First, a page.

Lessons from Mother Nature

As I write this, the East Coast is recovering from the effects of Hurricane Irene, a storm that didn’t quite live up to her advance billing, but that wreaked billions of dollars in damages and claimed at least 49 lives. The biggest earthquake in 50 years just shuddered through the region, causing damage to two of the most famous Washington fixtures: the Washington Monument and the National Cathedral.

Too depressing to look outside, I decide. I’ll just settle down and read the paper. But it provides cold comfort, especially for those of us who care about the nonprofit sector:

    • Extreme market volatility means major gift conversations are on hold due to uncertainty
  • The possibility of double dip recession means organizations that are on the edge might find themselves pushed over the brink
  • The Congressional Super Committee must make significant funding cuts—and we all know that our sector has a big, fat target on its back
  • The charitable deduction is once again on the chopping block, likely creating disincentives for individual donors to give. I guess we’ll have to look to the foundations…but see bullet point one.

Did I just hear locusts marching in the distance?

I hope not. But in case the locusts do come—metaphorically speaking— just as we wrote during the economic crisis of 2008-10, now is not a good time to panic. We’ve been here before, and we’ve learned some lessons.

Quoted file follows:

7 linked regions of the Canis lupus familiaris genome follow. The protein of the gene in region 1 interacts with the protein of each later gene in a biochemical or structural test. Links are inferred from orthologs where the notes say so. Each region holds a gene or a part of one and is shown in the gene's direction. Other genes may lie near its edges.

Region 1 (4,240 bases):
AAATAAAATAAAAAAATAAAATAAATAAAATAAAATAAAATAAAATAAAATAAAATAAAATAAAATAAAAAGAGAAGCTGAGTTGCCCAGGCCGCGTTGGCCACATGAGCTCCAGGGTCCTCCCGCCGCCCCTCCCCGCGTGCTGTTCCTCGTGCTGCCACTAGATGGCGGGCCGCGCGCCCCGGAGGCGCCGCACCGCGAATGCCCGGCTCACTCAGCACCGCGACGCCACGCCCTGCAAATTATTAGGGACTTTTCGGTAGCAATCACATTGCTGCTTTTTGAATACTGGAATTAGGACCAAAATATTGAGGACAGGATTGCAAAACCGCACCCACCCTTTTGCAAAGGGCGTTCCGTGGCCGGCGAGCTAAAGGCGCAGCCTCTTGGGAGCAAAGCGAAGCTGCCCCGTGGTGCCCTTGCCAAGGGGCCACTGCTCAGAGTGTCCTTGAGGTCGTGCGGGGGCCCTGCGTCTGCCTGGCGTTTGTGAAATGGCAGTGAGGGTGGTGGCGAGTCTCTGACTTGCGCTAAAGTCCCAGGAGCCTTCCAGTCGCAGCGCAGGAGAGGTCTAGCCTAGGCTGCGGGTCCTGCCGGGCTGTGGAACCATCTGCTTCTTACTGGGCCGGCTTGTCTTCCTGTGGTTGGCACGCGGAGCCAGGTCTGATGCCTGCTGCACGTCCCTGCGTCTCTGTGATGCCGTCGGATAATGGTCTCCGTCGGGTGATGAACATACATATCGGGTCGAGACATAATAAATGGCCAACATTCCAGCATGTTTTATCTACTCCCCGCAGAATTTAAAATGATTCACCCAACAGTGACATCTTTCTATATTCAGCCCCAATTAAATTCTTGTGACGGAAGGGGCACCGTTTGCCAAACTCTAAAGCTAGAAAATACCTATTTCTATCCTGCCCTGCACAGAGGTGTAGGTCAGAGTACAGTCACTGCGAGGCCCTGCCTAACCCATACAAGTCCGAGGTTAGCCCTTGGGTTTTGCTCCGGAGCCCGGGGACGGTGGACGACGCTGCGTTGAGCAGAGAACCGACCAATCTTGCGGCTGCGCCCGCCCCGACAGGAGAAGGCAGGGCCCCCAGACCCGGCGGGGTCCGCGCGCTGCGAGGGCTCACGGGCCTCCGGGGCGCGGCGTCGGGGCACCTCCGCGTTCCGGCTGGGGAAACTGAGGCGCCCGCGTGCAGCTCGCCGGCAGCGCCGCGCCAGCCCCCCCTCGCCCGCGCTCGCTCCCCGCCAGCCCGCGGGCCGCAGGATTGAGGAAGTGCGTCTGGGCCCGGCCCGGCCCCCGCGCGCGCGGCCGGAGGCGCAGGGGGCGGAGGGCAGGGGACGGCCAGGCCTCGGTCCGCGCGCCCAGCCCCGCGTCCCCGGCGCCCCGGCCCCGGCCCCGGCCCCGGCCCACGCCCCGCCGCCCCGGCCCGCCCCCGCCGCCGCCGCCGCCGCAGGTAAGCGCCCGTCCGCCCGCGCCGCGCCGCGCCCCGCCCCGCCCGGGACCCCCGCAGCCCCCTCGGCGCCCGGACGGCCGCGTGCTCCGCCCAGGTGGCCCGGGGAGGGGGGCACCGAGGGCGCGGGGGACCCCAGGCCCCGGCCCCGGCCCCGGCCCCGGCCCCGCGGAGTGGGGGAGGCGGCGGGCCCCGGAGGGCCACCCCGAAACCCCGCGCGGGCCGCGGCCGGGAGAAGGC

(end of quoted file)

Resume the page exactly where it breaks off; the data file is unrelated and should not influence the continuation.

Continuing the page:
Here’s one:  Now IS a good time to pull out your strategic plan, dust it off if necessary, and make sure the plan includes a detailed road map towards sustainability. Depending on your funding structure, your plan should either move you further down the road towards the independence that comes from an earned revenue model, or ensure that you have, and continue to seek, multiple funding sources.  Over-reliance on any one funder or revenue stream could leave you stranded if that source dries up.

While I will be the first to say that it’s a new world out there, full of new ideas, technologies, challenges and opportunities, and we can never go back to “normal” again, there are some things which absolutely never change, and this is one of them:  don’t put all your eggs in one basket.

Take a lesson from Mother Nature and think “biodiversity of revenue,” and you’ll be headed down that golden road towards sustainability.

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